1600

 

 

 

1b] “Scald”

 

 

Bacheldre Organic Dark Rye Flour

13

260

Red Rye Malt

7

140

Blackstrap Molasses

1

20

Caraway Seeds

0.1

2

Boiling Water

35

700

TOTAL

56.1

1122

 

 

 

2. “Sponge”

 

 

Rye Sourdough [from 1a]

80

1600

“Scald” [from 1b]

56.1

1122

TOTAL

136.1

2722

 

 

 

3. Final Paste

 

 

“Sponge” [from 2]

136.1

2722

Shipton Mill Organic Light Rye Flour

50

1000

Salt

1.2

24

Water

11

220

TOTAL

198.3

3966

 

 

 

% pre-fermented flour

30 + 20 = 50

-

% overall hydration

96

-

% wholegrain flour

50 + 50[997]

-

FACTOR

20

-

 

Method:

    • Build the sourdough as described above.   Make the “scald” as follows:   combine the caraway and the red rye malt and dark rye flour.   Weigh the molasses into a pan, add water and bring to a rolling boil.   Tip this onto the flour mix, and add any extra boiling water if there is evaporation.   Stir well to ensure full gelatinisation.   Cover and cool.
    • Once sufficiently cool, add the scald to the sour to make the sponge.   Cover and leave to ferment for 4 hours.
    • For the final paste combine the sponge with remaining flour and the salt, mix with the paddle beater in an upright machine, 2 minutes on first speed and 2 minutes on second speed.   Add water if needed [Previously, I added 220g which is 11% on flour].   Scrape down the bowl to ensure thorough mixing.
    • Bulk proof for 1 hour with DDT at 28°C.
    • Shape into a large Pullman Pan, plus a large and small bread pan prepared with lining of butter and coating of rye flour.   Smooth off the top.
    • Final proof for just 1 hour at 28°C, then bake.
    • Bake with lids on the bread pans for 3 hours in the wood-fired oven.
    • Cool on wires; wrap in linen and leave 24 hours before cutting into the bread.

 3.    Ciabatta Dough for Focaccia

Material/Stage

Formula [% of flour]

Recipe [grams]

1. Biga

 

 

Gilchesters’ Ciabatta Flour

30

600

Dried Yeast

0.2

4

Water

18

360

TOTAL

48.2

964

 

 

 

2a. Final Dough –Bassinage

 

 

Biga [from 1 above]

48.2

964

Gilchesters’ Ciabatta Flour

70

1400

Salt

1.8

36

Dried Yeast

1

20

Water

50

1000

TOTAL

171

3420

 

 

 

2b. Final Dough – Wet

 

 

Bassinage

171

3420

Water

17

340

TOTAL

188

3760

 

 

 

% pre-fermented flour

30

-

% overall hydration

85

-

FACTOR

20

-

 

Method:

  • Make the Biga and ferment overnight.
  • Combine Biga with all other ingredients for 2a.   Mix on first speed for 2 minutes and second speed for 6 minutes with a hook attachment.   Scrape down as needed.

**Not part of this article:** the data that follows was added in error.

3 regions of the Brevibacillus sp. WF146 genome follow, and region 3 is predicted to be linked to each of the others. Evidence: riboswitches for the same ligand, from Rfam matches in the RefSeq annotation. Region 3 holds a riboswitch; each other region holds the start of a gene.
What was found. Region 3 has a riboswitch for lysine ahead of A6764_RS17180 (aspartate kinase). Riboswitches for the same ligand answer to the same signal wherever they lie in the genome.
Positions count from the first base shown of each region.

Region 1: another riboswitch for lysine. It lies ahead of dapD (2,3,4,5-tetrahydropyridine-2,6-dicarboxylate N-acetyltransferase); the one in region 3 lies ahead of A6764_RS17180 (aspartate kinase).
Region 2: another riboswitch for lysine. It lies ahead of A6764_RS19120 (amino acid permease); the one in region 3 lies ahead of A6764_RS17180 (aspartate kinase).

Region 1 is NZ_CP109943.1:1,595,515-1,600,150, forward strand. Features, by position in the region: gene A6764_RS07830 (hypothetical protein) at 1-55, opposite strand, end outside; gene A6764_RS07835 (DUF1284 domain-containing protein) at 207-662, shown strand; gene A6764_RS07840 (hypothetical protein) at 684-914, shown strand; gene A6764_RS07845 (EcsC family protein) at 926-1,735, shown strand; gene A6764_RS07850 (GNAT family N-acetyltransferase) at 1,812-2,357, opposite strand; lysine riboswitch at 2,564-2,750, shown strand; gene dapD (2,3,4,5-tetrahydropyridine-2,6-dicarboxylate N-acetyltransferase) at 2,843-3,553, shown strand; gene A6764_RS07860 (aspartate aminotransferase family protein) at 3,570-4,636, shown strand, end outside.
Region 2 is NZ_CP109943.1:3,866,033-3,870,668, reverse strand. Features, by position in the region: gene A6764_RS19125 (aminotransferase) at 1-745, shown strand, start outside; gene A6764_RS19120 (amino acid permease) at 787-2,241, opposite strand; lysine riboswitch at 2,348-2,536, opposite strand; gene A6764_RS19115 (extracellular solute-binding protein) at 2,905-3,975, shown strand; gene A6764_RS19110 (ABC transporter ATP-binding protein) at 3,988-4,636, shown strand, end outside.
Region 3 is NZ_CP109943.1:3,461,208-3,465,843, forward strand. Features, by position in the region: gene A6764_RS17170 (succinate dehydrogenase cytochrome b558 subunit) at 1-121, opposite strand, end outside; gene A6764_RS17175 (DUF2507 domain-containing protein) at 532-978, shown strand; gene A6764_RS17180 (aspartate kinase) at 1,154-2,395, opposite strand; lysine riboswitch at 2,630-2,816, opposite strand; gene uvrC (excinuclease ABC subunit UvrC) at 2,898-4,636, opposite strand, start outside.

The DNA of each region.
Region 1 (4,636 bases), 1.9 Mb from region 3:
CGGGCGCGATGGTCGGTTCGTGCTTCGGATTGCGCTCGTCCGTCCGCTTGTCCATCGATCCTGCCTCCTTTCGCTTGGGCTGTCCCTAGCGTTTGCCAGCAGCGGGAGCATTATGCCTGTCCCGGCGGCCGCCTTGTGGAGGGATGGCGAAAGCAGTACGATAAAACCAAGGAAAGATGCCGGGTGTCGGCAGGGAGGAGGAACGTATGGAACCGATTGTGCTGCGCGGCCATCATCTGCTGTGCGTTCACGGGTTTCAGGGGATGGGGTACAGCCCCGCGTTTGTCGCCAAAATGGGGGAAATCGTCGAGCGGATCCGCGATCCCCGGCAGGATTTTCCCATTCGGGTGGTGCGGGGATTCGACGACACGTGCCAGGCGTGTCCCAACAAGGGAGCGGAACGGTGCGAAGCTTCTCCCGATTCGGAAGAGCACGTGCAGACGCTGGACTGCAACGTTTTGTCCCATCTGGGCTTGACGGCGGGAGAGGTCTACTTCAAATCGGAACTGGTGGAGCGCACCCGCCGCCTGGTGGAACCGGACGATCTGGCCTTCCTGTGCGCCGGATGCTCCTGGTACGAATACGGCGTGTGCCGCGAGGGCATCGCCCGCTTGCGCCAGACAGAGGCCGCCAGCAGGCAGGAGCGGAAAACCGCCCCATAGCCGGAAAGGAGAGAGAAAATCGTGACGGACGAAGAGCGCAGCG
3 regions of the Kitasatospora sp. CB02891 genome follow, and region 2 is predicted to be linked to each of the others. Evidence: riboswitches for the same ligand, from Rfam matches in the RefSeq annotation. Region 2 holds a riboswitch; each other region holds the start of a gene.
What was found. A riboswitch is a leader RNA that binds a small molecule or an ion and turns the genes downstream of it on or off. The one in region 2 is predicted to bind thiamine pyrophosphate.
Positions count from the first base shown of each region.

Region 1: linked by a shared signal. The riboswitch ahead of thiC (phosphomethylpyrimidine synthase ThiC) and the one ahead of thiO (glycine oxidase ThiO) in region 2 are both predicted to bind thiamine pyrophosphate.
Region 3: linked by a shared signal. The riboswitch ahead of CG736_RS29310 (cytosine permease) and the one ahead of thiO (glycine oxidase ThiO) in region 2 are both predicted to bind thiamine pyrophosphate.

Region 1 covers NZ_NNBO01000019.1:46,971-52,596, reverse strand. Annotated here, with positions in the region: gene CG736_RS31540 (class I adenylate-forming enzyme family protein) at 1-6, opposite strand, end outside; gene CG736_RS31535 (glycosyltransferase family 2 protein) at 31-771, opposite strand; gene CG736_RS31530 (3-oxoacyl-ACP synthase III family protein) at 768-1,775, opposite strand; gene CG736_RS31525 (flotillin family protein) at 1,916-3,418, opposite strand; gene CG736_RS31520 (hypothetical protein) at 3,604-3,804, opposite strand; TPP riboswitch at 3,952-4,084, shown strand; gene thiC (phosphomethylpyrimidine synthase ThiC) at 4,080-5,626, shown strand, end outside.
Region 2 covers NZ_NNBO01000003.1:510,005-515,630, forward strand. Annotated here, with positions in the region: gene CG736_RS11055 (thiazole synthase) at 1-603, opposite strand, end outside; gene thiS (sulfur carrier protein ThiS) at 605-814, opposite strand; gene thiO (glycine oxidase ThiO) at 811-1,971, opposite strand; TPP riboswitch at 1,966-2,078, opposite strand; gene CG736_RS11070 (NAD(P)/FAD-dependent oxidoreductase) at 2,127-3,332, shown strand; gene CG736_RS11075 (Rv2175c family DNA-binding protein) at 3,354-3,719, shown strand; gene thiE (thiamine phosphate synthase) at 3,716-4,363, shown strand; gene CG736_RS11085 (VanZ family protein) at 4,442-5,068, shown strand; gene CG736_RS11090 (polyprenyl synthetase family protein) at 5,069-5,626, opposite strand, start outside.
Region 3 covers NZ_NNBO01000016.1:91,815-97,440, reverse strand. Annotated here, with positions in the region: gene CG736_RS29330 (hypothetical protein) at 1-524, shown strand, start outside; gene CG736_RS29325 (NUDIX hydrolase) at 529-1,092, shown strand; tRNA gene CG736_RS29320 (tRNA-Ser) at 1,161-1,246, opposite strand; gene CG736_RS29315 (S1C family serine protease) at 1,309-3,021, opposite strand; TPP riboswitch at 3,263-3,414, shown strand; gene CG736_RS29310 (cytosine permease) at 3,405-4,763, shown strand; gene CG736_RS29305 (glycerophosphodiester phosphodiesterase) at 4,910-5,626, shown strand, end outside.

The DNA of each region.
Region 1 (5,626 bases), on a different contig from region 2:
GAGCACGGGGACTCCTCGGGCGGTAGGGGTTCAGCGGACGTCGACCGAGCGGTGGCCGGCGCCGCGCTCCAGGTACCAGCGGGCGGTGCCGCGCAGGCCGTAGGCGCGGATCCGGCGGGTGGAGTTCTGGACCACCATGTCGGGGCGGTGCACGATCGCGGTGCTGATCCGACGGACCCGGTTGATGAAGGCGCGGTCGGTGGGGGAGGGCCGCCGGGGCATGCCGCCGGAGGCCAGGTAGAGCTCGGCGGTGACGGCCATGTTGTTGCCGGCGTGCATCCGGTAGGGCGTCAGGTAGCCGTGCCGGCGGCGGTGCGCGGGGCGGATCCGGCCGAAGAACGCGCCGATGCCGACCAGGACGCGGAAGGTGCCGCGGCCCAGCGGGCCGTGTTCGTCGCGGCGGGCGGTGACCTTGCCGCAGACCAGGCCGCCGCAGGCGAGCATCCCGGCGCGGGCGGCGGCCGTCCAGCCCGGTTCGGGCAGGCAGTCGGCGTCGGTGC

• Add the remaining water, attach a paddle beater and let the dough down slowly.
  • Ferment in bulk for 2½ hours with S&F each half hour; wet stage.
  • Scale, divide and shape; dry stage.
  • Final Proof
  • Bake.
  • Cool on wires

 

Nigel Wild and Andy Smith’s Artisan Bread Samples

 

For Hexham Farmers’ Market Directors

 

1.    Gilchesters’ Miche

A Miche means a large loaf, and this bread takes its inspiration from the famous French baker, Lionel Poilâne and his own signature Miche.

It is made with a natural levain using Organic white bread flour.   The rest of the flour used is Gilchesters’ Organic Farmhouse flour which is a high extraction flour, typical of the type used by M. Poilâne.

 

2.    Gilchesters’ Farmhouse

These boules are made in a similar style to the Miche described above.

 

3.    Gilchesters’ White

Made with a white levain using Organic unbleached flour plus Gilchesters’ Organic Pizza flour in the final dough.

 

4.    White Boules

Lovely crispy crust in a flavoursome loaf made with a natural levain and Organic unbleached flour.

 

5.    Rye Cob

Distinctly tangy loaf made with a wheat levain and using Gilchesters’ Organic Pizza and Farmhouse flours and our favourite Organic Dark Rye flour from Bacheldre Watermill in Wales.

 

6.    Moscow Rye

One of the GOST Standard loaves as laid down in Soviet times, alongside the more famous Borodinsky and Rossisky loaves.   It uses Rye Sourdough which is mixed with a “scald” of rye flour, rye malt, molasses and caraway seeds to form a “sponge”.   The 3 stage process is known today as the Auerman process, but is thought to have originally been invented by the chemist, Borodin.   This loaf uses only rye flour; it is “wheat-free”.

 

All flour used is Certified Organic.   All bread is leavened using wild yeast/bacterial cultures, with no added Bakers’ Yeast.   All bread baked in wood-fired brick ovens.   Gilchesters' Farm is only a few miles from Hexham; as local as it possibly can be.

And more photographs of me enoying working on the oven!

 

 

Happy Baking everyone!

Andy

Comments

varda's picture
varda